Instead of truly teaching, most teachers simply "pass out pamphlets and packets" and then expect students to complete them independently, Williams wrote. But this approach fails, she concluded, because "most of my peers cannot read and or comprehend the material that has been provided." As a result, she continued, not much has changed since the time of Douglass, "just different people, different era" and "the same old discrimination still resides in the hearts of the white man." Williams called for her fellow students to "start making these white teachers accountable for instructing you" and challenged teachers to do their jobs. "What merit is there," she asked, if teachers have knowledge and are "not willing to share because of the color of my skin?"
    According to the Rochester Democrat & Chronicle, Williams' parents transferred her to another school, then withdrew her altogether. The conservative Frederick Douglass Foundation gave Williams a special award, saying that her essay "actually demonstrates that she understood the autobiography." They have also reached out to the school for an explanation of the 13-year-old's treatment.
    While the issues Williams raises are controversial, even Secretary of Education Arne Duncan has acknowledged that closing the achievement gap requires more black educators in the classroom. But because the large majority of current teachers are white, they have a responsibility to figure out how to be effective with children of color.
    Given that only 19 percent of School #3's eighth graders were proficient in language arts last year (and just 13 percent in math)—well below the state average of 60 percent—it's clear that the school and its teachers need to change their approach. Attempting to silence Williams by branding her a troublemaker and driving her off campus isn't the answer. Now she is walking away from this controversy convinced that white teachers don't want to educate black students at all.
    As the parent of two black boys I know firsthand that white teachers can excel at teaching black children. What set those outstanding teachers apart was their genuine desire to see my boys succeed and hard work to build relationships with them and with our family. What if Williams' English teacher had used her essay to turn a critical eye on her teaching practice and her expectations for black students? What if the school had used it as a jumping-off point to start a student-centered dialogue about what everyone—teachers, students, and parents—must do to improve the struggling school? Until that happens in our schools, America's achievement gap will endure.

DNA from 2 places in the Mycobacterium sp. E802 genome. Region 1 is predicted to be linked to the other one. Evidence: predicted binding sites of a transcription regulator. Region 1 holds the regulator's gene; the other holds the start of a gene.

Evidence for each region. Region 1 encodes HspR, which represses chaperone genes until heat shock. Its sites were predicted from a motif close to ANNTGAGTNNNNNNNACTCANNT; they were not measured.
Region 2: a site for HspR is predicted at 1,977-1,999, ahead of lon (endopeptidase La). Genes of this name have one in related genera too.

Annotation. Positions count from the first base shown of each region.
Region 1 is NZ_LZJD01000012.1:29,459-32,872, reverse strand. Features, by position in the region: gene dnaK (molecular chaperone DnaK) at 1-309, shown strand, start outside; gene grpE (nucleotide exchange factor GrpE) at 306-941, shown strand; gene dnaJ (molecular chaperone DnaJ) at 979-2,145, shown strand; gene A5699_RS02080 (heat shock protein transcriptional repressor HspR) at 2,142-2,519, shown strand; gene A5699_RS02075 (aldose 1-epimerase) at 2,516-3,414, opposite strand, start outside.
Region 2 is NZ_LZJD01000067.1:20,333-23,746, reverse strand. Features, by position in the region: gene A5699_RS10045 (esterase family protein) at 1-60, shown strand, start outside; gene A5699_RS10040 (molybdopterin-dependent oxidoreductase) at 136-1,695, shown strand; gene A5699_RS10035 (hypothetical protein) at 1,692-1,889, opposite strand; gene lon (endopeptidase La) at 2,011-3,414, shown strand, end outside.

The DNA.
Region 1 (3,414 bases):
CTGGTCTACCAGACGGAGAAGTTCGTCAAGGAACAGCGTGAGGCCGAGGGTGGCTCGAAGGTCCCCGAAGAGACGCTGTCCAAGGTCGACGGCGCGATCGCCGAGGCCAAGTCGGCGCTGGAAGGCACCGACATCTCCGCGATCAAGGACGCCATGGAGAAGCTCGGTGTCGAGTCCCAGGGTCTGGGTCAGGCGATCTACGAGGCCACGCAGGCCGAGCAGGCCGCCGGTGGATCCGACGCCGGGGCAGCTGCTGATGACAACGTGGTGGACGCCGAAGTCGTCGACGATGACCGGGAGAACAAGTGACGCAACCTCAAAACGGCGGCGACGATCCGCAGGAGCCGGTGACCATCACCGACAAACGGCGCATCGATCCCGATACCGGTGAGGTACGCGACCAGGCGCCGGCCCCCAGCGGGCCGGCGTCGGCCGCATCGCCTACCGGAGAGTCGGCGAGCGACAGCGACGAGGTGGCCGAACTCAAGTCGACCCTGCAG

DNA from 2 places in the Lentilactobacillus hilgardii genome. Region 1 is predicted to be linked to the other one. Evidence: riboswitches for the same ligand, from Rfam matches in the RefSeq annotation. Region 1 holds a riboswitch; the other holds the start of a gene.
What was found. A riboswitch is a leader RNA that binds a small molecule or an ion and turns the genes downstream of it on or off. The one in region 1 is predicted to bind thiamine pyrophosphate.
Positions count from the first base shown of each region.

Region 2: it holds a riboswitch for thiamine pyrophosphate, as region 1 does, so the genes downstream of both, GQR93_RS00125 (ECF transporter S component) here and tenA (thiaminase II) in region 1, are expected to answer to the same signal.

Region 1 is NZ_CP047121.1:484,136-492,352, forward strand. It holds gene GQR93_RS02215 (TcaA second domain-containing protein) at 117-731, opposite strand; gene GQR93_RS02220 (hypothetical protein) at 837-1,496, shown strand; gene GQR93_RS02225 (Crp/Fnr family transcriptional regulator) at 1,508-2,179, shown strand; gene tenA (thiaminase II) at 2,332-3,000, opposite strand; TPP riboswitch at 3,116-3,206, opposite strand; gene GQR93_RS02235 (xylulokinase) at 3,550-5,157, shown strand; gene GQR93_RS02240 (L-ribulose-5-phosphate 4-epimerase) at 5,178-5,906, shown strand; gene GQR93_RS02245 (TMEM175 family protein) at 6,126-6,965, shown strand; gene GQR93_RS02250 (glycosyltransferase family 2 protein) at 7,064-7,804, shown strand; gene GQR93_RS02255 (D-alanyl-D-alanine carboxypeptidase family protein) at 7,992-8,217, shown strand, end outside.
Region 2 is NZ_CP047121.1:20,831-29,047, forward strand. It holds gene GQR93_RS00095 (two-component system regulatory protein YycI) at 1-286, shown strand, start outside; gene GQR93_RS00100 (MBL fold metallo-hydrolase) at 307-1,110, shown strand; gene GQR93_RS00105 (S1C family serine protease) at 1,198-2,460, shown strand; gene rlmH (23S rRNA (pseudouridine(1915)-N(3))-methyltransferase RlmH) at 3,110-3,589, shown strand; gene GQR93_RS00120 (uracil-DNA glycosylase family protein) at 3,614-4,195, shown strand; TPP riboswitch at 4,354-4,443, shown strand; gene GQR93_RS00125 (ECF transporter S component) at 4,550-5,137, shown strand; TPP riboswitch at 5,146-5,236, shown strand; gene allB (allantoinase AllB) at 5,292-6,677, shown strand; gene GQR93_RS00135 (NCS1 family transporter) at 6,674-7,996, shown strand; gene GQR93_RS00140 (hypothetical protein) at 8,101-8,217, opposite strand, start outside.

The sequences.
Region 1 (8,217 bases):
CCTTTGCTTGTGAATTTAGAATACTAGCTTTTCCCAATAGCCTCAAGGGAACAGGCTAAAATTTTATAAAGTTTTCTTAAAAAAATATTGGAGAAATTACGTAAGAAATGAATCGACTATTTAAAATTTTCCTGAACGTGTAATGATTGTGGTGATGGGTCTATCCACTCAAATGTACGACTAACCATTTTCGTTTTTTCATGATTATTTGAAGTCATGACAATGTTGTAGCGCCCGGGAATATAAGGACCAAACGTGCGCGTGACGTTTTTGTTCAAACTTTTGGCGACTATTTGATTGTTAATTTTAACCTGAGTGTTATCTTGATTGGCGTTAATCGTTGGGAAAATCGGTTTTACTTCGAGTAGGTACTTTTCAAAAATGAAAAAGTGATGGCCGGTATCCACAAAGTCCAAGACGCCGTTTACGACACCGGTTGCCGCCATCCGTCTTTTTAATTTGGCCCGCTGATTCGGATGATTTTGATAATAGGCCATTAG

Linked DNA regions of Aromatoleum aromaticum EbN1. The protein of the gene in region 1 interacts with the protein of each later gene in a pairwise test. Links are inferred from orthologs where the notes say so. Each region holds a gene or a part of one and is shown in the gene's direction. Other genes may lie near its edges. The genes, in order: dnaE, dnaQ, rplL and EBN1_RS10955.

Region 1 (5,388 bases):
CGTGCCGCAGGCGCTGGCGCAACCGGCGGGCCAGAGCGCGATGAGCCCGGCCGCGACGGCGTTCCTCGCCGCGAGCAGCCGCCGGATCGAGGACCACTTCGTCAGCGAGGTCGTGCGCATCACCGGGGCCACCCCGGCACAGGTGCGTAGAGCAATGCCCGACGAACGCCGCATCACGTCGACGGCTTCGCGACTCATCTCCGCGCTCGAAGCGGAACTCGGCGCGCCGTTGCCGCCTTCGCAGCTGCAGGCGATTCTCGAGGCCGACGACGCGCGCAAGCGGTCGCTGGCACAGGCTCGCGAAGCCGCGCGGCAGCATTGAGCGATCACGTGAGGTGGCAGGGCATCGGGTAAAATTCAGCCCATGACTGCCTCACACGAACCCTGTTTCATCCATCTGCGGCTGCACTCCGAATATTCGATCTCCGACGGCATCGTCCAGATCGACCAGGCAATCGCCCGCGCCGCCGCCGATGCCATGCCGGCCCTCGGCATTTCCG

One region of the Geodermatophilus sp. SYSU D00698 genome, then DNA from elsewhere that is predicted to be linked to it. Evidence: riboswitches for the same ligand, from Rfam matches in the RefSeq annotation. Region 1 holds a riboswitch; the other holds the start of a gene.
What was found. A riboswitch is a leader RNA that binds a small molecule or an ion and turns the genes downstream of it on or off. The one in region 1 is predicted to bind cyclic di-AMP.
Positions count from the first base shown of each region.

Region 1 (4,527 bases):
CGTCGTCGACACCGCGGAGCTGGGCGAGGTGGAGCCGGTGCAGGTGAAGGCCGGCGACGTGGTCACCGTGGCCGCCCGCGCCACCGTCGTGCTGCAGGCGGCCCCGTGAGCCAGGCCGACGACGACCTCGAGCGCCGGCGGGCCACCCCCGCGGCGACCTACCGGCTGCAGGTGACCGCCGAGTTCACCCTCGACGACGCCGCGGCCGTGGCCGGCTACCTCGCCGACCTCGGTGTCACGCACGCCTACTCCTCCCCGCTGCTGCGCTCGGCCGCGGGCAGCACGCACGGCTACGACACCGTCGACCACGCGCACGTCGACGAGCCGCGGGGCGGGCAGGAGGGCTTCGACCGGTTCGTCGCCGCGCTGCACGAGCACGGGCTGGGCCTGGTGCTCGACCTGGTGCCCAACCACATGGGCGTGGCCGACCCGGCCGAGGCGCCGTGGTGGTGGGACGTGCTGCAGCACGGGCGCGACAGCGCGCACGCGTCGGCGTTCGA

Photo via Wikimedia Commons

    Nothing has truly changed. Slavery, "Black Codes," and "Jim Crow" Laws all had the express purpose of subjecting the so-called negro to ECONOMIC DEPRIVATION in a system of American Apartheid. The educational system has been like the slave master who scolded his wife when he caught her teaching a Black slave to read: "It will ever unfit him to be a slave and he will be of no value to his master." This is why we have targeted mass media communication that "dumbs down" the target audience to promote ignorance and apathy and; this is why the U.S. Government has had it's hands in the drug trade, past & present, which affects the Black Community. It is all related to the desire of Mr. Auld to retain a slave with VALUE TO HIS MASTER. You may think you're not a slave because you don't wear chains; because you have a degree and make an above average living; and you may even be ignorant enough to think that you have true equality with the slave master's children. But if you look at the overall condition of Black People in America, it is not because we are lazy; it is not because of any other reason people use to justify the existence of hoods & ghettos. It is SOLELY THE RESULT OF THE WHITE SLAVE MASTER (The System of American government) which desires to retain a slave (so-called negro) of VALUE TO HIS MASTER.

    Think over this, if you will...